BlackBerry Ltd , is riding high on the fair to good reviews of its latest smart phone release, the BalckBerry PRIV. The firm has brought itself back into relevance in the hardware market with its move to the Alphabet Inc Android OS. That may not be the only tie up between the firm and a major mobile player however. It seems that John Chen is busy working on something new with Samsung.
A new BlackBerry smartphone is being tested on GFXBench according to a recent release. The new phone from the firm is nicknamed the STV100-1, but that’s not the interesting part. The phone runs on Samsung’s octa-core Exynos 7420 chip, leading to new rumors of the BlackBerry Galaxy. The news first emerged from a Weibo account.
BlackBerry meets Samsung
It’s clear that the most likely explanation for the log entry is that BlackBerry Ltd , is simply taking a look at its options when it comes to hardware. The firm is testing out chips from Samsung, and it likely won’t go much further. Ewan Spence over at Forbe’s network, however, reckons there’s something much bigger going on.
Spence draws lines between the two firms, centered on the SecuTab that BlackBerry said it was working on with Samsung earlier this year, and suggests some reasons why they might work together.
“BlackBerry is on the lookout to reduce its design and manufacturing costs, so a switch to Samsung as a chipset supplier makes a lot of sense. Meanwhile Samsung is looking to expand its smartphone component business in the wake of flat sales of its high-end handsets” Spence wrote.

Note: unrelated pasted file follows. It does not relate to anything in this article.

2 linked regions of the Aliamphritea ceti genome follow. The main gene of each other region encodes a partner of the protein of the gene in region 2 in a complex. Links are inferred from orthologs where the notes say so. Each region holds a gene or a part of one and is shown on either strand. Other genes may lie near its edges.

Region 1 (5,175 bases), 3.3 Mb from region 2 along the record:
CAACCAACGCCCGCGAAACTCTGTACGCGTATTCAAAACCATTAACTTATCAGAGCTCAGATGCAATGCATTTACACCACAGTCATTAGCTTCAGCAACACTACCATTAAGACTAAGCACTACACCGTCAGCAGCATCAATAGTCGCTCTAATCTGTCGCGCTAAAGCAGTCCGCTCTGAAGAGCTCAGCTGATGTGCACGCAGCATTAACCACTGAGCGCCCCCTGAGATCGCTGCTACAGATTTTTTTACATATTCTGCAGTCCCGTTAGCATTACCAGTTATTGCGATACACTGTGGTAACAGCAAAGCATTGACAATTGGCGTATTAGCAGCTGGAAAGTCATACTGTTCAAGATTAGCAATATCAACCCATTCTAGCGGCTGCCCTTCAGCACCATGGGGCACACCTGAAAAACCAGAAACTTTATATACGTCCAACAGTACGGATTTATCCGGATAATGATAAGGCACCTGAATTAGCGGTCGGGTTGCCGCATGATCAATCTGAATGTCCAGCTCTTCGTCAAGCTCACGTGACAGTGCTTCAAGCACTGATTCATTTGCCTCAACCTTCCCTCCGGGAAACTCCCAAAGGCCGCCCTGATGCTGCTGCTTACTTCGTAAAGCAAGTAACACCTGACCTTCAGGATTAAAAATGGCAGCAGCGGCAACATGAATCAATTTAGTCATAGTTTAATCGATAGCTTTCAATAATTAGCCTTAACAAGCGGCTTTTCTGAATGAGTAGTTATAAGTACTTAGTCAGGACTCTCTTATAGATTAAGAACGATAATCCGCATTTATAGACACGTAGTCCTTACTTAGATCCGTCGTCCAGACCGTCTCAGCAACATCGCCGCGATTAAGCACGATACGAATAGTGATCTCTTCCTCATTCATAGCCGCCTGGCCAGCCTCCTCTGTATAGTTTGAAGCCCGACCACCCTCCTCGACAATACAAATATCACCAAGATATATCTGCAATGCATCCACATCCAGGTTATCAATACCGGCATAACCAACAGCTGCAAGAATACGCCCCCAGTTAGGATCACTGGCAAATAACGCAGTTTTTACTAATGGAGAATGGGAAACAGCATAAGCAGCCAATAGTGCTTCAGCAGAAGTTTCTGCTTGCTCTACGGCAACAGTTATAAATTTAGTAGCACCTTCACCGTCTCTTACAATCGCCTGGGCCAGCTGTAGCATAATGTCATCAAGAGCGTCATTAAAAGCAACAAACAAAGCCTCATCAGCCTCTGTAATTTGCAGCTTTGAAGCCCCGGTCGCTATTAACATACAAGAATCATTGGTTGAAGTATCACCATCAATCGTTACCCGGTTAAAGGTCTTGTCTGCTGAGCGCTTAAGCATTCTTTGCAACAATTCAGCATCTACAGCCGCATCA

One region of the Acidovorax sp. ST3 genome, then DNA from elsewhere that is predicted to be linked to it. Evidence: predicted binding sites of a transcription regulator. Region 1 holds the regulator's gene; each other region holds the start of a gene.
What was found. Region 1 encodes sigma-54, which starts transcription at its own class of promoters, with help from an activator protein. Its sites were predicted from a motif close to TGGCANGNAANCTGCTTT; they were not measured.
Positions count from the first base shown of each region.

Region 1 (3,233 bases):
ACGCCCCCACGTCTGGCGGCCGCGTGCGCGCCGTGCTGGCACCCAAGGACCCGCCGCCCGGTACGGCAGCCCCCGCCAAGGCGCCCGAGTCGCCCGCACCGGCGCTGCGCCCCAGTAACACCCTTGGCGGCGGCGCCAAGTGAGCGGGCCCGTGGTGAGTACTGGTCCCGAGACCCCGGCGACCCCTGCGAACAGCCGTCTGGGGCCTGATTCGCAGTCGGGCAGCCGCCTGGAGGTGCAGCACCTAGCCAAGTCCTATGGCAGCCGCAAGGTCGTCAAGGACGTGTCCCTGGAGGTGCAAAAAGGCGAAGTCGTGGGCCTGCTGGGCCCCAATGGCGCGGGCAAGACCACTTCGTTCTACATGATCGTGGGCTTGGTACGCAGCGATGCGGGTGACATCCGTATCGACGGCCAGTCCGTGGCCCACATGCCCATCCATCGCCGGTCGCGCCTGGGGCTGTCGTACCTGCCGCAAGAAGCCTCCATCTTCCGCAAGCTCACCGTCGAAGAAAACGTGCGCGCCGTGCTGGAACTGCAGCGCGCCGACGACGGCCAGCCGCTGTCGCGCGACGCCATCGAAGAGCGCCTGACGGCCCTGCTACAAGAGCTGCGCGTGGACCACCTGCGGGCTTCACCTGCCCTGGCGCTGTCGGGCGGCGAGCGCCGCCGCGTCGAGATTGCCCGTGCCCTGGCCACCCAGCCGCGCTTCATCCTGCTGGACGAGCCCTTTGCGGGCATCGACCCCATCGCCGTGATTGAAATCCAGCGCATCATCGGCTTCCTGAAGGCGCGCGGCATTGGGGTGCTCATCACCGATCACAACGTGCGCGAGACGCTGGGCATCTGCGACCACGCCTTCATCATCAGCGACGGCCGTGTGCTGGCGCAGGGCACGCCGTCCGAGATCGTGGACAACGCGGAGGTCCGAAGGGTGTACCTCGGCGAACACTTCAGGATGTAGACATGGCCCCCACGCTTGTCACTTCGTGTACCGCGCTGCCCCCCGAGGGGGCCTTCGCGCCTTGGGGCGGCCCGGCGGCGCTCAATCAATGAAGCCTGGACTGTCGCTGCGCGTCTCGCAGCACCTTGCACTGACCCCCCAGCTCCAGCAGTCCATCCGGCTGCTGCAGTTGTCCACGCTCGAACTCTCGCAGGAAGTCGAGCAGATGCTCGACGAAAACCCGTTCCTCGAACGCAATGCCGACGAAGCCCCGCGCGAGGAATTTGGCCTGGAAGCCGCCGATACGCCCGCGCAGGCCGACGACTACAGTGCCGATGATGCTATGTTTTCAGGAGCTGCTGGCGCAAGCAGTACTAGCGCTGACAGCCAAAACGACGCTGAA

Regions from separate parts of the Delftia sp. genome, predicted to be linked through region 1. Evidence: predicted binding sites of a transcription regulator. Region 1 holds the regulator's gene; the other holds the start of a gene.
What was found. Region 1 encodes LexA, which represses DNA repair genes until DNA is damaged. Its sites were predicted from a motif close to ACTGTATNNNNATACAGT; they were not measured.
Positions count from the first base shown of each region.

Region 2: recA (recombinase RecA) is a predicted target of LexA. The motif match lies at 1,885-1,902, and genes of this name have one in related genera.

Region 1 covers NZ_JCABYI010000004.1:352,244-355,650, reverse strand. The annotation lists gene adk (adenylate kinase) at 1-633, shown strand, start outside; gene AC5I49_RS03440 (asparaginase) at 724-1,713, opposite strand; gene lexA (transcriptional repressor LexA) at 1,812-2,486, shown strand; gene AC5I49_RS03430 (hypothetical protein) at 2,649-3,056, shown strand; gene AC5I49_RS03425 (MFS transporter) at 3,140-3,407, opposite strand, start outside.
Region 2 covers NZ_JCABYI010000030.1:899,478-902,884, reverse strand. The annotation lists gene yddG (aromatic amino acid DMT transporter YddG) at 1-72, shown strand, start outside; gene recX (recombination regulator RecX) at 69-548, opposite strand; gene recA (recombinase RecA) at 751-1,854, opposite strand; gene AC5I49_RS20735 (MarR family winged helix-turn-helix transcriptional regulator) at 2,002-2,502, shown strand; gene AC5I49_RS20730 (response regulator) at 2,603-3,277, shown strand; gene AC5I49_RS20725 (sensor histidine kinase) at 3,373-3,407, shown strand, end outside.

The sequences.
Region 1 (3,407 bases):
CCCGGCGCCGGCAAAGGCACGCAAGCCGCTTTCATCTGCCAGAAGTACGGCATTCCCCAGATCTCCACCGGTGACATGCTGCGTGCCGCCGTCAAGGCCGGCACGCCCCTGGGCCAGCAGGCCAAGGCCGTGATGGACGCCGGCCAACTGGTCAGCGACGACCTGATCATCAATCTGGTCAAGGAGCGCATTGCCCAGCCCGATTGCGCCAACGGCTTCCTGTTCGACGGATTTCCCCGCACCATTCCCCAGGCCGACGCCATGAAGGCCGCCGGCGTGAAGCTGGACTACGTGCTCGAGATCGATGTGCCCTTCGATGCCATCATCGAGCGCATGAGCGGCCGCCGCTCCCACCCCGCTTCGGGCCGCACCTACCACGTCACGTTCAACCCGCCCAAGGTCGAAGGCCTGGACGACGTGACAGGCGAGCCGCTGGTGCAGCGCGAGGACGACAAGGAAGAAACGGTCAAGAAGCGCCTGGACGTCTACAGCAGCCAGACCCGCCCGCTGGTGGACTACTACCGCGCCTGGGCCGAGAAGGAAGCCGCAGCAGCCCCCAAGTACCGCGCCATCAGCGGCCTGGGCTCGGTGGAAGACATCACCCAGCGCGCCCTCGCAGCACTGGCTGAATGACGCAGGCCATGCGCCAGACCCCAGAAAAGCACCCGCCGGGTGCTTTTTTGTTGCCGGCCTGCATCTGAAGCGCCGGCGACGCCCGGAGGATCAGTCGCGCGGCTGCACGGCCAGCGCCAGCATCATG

BlackBerry just want a hardware profit
The other specs recorded on the STV100-1 were nothing too far out of the ordinary. A 5.1-inch QHD screen is combined with 3GB of RAM in the device. On top of that the results say it will have a 16-megapixel rear camera, and a 5-megapixel front-camera as well as 32 GB of internal storage.
BlackBerry Ltd , isn’t trying to take over the hardware market. All the firm wants to do is to make a profit. The firm has lost almost all of the benefits of scale, however, and is now no more than a tenth rate smartphone maker. That means it likely pays more to make its phones, and it is forced to charge more for the BlackBerry PRIV as a result.
If the firm could be assured of some sort of scale, however, as would be the case in a tie up with Samsung, it may have more of a chance at bringing its brand of hardware and software security to Android.
There are indeed proper justifications for a tie up between BlackBerry and Samsung, but there’s still very little evidence that anything like that is in the works. The firms have come together when it made sense in the past, however, and they might connect over the weakness in Android hardware right now.
“There’s little reason why [BlackBerry] wouldn’t be turning to Samsung for assistance and the continuation of a mutually beneficial relationship,” Spence writes, but at the same time there’s little evidence to suggest that’s happening.